Finally, the study of 24 subjects may seem insufficient to reflect thousands of potential future users of the device. Faulkner et al (2003) showed that a number of 20 users detected at least 95% of all use errors.16 In addition, subjects in this study showed a wide variety of age and experience in PD therapy in order to increase the probability of finding all potential use errors.

Conclusion

User groups of patients and carers participated in this simulation handling study. Subjects varied in age and experience thus representing a broad range of potential users.

For the subjects of this study, safety and ease of use was demonstrated by evaluating task effectiveness (97% SU), interviews and N-TLX. Additionally the study provided valuable individual user feedback, which will inform the final design of the system for PD.

The majority of patients and carers gave positive feedback regarding use and handling of the device and more than half believed the device would result in a reduction of infection risk.

Based on the findings of this and future studies, the connection device will be continuously evaluated and improved together with patients and carers. Aiming for even higher variation in age, experience and comorbidities of the patients promise additional insights.

In general, innovative connection devices can have the potential to reduce the barriers for patients that want to start or want to continue with home-based RRT. The barriers particularly concern frail, elderly or disabled patients, and help by such an assisting device may expand access to PD in this growing population.

Ethical Approval

Ethical approval for the study was obtained from the Research Ethic Committee South-West, Frenchay (IRAS project ID: 235715). All the required ethical statements were collected during the research.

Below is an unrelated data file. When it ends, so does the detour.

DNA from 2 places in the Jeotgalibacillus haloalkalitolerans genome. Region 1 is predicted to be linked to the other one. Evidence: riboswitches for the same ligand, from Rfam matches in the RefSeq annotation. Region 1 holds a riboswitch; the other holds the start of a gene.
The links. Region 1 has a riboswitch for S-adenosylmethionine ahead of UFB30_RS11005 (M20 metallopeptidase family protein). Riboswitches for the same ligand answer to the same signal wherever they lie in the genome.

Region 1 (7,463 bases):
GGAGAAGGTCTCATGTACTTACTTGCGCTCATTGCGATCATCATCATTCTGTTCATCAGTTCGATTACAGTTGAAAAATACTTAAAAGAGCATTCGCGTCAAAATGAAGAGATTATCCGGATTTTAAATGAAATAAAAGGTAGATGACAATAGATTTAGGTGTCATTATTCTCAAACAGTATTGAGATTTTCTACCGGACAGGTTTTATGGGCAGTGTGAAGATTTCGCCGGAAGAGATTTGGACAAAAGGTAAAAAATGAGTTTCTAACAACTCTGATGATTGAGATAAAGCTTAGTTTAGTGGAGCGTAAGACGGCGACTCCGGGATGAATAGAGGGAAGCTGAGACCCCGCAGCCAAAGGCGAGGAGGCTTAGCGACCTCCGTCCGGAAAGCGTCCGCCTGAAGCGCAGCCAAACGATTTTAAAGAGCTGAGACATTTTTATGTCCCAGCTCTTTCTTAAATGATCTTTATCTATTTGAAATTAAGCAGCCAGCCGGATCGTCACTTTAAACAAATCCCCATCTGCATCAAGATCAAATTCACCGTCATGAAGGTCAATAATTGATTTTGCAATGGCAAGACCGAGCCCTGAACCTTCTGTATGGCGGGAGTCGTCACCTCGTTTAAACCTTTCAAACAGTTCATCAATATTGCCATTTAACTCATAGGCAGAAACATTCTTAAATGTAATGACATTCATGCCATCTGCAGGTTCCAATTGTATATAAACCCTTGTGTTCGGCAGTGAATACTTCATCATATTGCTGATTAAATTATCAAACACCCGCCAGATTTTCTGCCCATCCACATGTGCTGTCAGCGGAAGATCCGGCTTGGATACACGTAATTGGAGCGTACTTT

Informed Consent

All the subjects of the study provided written informed consent in accordance with the Declaration of Helsinki.

Acknowledgments

Peripal AG and Innosuisse - Swiss Innovation Agency, supported this research. The authors acknowledge the help provided by NIHR Trauma Management MedTech Co-operative in facilitating the usability study. The views expressed are those of the authors and not necessarily those of the NHS, the NIHR, or the Department of Health and Social Care.

Author Contributions

All authors contributed to data analysis, drafting and revising the article, gave final approval of the version to be published, and agree to be accountable for all aspects of the work.

Disclosure

Martin Dubach is employed by Peripal AG. Prof. Dr. Mirko Meboldt report grants from Innosuisse - Swiss Innovation Agency, during the conduct of the study; and Peripal is a spin-off from my research group. The authors have no other relevant affiliations or financial involvement with any organization or entity with a financial interest in or financial conflict with the subject matter or materials discussed in the manuscript apart from those disclosed.